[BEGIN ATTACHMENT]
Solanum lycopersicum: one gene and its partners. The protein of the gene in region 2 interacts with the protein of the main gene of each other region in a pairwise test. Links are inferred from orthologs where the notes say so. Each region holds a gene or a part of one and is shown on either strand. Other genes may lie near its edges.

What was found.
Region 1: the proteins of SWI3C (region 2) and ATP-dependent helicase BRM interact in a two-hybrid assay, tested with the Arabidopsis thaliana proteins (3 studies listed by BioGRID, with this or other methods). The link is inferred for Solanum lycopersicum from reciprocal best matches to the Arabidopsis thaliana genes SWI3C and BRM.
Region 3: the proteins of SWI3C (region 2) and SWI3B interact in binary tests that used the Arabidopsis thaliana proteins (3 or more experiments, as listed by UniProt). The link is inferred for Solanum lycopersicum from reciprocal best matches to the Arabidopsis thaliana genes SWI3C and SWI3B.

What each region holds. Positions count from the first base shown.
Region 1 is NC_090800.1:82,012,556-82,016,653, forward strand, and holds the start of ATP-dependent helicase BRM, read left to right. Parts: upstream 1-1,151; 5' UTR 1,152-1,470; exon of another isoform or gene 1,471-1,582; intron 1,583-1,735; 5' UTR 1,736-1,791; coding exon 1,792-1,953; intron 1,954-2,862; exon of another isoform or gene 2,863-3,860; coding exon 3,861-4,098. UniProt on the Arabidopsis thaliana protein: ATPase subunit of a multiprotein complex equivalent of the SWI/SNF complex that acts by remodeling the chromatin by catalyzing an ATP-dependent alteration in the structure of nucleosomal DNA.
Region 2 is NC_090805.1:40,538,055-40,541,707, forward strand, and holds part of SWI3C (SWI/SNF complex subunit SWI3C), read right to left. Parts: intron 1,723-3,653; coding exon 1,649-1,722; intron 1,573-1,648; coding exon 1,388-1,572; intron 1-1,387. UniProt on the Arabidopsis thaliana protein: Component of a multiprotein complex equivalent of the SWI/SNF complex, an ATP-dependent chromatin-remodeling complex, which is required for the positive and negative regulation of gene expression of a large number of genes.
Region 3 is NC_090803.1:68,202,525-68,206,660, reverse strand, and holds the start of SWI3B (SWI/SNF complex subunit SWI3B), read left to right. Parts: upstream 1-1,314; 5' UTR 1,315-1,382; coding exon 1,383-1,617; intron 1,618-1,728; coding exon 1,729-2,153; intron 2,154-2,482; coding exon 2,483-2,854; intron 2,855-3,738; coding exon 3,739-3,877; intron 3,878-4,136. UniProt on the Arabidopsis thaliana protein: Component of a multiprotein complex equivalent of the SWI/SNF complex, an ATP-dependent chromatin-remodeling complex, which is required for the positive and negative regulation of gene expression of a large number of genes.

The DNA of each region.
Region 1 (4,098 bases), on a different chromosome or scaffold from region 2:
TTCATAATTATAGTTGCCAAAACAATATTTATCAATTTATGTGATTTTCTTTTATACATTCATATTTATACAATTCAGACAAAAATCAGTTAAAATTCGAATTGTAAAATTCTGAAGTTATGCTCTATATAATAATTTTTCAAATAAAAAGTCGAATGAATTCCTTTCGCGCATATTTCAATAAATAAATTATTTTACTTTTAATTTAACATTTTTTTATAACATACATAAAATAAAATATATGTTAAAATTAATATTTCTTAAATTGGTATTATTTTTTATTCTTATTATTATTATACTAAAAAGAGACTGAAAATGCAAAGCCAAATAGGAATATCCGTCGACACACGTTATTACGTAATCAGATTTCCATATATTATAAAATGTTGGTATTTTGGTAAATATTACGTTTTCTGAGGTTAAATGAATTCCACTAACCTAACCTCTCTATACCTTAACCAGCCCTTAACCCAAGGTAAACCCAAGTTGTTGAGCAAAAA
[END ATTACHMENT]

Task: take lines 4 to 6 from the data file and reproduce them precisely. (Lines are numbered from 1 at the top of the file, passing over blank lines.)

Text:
Region 3: the proteins of SWI3C (region 2) and SWI3B interact in binary tests that used the Arabidopsis thaliana proteins (3 or more experiments, as listed by UniProt). The link is inferred for Solanum lycopersicum from reciprocal best matches to the Arabidopsis thaliana genes SWI3C and SWI3B.

What each region holds. Positions count from the first base shown.
Region 1 is NC_090800.1:82,012,556-82,016,653, forward strand, and holds the start of ATP-dependent helicase BRM, read left to right. Parts: upstream 1-1,151; 5' UTR 1,152-1,470; exon of another isoform or gene 1,471-1,582; intron 1,583-1,735; 5' UTR 1,736-1,791; coding exon 1,792-1,953; intron 1,954-2,862; exon of another isoform or gene 2,863-3,860; coding exon 3,861-4,098. UniProt on the Arabidopsis thaliana protein: ATPase subunit of a multiprotein complex equivalent of the SWI/SNF complex that acts by remodeling the chromatin by catalyzing an ATP-dependent alteration in the structure of nucleosomal DNA.